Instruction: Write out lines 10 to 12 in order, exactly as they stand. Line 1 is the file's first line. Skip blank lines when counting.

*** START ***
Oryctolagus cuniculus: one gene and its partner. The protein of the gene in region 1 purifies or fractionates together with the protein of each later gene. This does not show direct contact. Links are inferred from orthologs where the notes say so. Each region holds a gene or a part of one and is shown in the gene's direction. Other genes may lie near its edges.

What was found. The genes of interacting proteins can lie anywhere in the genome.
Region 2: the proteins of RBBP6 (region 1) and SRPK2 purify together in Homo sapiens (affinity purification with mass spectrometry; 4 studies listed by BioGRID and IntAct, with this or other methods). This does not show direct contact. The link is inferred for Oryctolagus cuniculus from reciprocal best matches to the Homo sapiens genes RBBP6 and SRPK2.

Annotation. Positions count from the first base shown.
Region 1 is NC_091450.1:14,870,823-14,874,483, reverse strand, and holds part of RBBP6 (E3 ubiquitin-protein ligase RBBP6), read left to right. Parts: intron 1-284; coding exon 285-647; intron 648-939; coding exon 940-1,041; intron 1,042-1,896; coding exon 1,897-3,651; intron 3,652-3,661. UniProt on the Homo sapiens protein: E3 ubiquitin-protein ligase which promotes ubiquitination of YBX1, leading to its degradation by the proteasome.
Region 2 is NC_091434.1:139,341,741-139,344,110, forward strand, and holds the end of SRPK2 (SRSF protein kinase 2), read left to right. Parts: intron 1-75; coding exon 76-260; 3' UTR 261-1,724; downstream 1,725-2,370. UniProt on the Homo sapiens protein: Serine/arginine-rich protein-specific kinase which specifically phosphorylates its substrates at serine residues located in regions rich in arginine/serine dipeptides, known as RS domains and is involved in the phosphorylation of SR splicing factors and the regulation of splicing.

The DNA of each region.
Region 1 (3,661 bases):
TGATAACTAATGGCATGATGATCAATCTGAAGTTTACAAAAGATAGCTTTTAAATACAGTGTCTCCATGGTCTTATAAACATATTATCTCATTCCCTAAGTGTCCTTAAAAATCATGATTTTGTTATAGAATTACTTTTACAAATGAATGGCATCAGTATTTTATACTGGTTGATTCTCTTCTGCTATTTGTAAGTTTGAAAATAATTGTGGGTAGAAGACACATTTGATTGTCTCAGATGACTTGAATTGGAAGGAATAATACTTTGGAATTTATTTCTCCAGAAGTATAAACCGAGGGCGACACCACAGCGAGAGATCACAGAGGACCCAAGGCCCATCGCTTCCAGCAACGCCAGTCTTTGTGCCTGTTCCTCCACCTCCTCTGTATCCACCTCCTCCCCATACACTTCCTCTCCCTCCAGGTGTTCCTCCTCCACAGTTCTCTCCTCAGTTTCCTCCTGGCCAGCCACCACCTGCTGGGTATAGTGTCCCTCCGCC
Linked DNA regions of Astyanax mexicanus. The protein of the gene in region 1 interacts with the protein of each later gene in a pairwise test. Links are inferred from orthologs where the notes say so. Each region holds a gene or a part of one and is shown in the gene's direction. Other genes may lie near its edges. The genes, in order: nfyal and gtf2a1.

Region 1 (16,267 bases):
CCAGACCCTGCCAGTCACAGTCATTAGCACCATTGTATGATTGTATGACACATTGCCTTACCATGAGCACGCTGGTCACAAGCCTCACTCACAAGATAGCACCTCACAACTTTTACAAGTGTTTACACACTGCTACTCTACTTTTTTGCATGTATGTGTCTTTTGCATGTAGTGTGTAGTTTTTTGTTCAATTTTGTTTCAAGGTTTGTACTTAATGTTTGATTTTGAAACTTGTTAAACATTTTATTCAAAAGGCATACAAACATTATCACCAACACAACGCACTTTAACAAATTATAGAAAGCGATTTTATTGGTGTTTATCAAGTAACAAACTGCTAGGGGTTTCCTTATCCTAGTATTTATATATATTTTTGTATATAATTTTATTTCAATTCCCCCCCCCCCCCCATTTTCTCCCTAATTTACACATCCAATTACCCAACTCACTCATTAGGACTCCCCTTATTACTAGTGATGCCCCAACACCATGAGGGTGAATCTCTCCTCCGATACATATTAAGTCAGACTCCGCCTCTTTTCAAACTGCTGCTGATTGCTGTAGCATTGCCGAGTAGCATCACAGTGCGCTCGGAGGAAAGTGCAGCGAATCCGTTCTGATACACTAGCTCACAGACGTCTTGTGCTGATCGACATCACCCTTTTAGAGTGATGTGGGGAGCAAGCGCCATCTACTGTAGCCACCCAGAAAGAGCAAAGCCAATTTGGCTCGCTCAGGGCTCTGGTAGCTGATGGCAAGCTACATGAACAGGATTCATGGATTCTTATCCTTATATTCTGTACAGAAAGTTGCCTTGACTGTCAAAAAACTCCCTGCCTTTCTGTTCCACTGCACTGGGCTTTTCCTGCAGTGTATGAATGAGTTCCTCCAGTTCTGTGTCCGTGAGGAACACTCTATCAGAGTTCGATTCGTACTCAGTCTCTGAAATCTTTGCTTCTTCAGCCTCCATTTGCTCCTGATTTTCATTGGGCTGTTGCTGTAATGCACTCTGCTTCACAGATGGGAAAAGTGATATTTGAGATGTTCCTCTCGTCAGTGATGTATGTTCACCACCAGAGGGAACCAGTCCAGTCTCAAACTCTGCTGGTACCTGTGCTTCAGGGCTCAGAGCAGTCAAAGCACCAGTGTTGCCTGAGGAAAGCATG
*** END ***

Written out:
Linked DNA regions of Astyanax mexicanus. The protein of the gene in region 1 interacts with the protein of each later gene in a pairwise test. Links are inferred from orthologs where the notes say so. Each region holds a gene or a part of one and is shown in the gene's direction. Other genes may lie near its edges. The genes, in order: nfyal and gtf2a1.

Region 1 (16,267 bases):
CCAGACCCTGCCAGTCACAGTCATTAGCACCATTGTATGATTGTATGACACATTGCCTTACCATGAGCACGCTGGTCACAAGCCTCACTCACAAGATAGCACCTCACAACTTTTACAAGTGTTTACACACTGCTACTCTACTTTTTTGCATGTATGTGTCTTTTGCATGTAGTGTGTAGTTTTTTGTTCAATTTTGTTTCAAGGTTTGTACTTAATGTTTGATTTTGAAACTTGTTAAACATTTTATTCAAAAGGCATACAAACATTATCACCAACACAACGCACTTTAACAAATTATAGAAAGCGATTTTATTGGTGTTTATCAAGTAACAAACTGCTAGGGGTTTCCTTATCCTAGTATTTATATATATTTTTGTATATAATTTTATTTCAATTCCCCCCCCCCCCCCATTTTCTCCCTAATTTACACATCCAATTACCCAACTCACTCATTAGGACTCCCCTTATTACTAGTGATGCCCCAACACCATGAGGGTGAATCTCTCCTCCGATACATATTAAGTCAGACTCCGCCTCTTTTCAAACTGCTGCTGATTGCTGTAGCATTGCCGAGTAGCATCACAGTGCGCTCGGAGGAAAGTGCAGCGAATCCGTTCTGATACACTAGCTCACAGACGTCTTGTGCTGATCGACATCACCCTTTTAGAGTGATGTGGGGAGCAAGCGCCATCTACTGTAGCCACCCAGAAAGAGCAAAGCCAATTTGGCTCGCTCAGGGCTCTGGTAGCTGATGGCAAGCTACATGAACAGGATTCATGGATTCTTATCCTTATATTCTGTACAGAAAGTTGCCTTGACTGTCAAAAAACTCCCTGCCTTTCTGTTCCACTGCACTGGGCTTTTCCTGCAGTGTATGAATGAGTTCCTCCAGTTCTGTGTCCGTGAGGAACACTCTATCAGAGTTCGATTCGTACTCAGTCTCTGAAATCTTTGCTTCTTCAGCCTCCATTTGCTCCTGATTTTCATTGGGCTGTTGCTGTAATGCACTCTGCTTCACAGATGGGAAAAGTGATATTTGAGATGTTCCTCTCGTCAGTGATGTATGTTCACCACCAGAGGGAACCAGTCCAGTCTCAAACTCTGCTGGTACCTGTGCTTCAGGGCTCAGAGCAGTCAAAGCACCAGTGTTGCCTGAGGAAAGCATG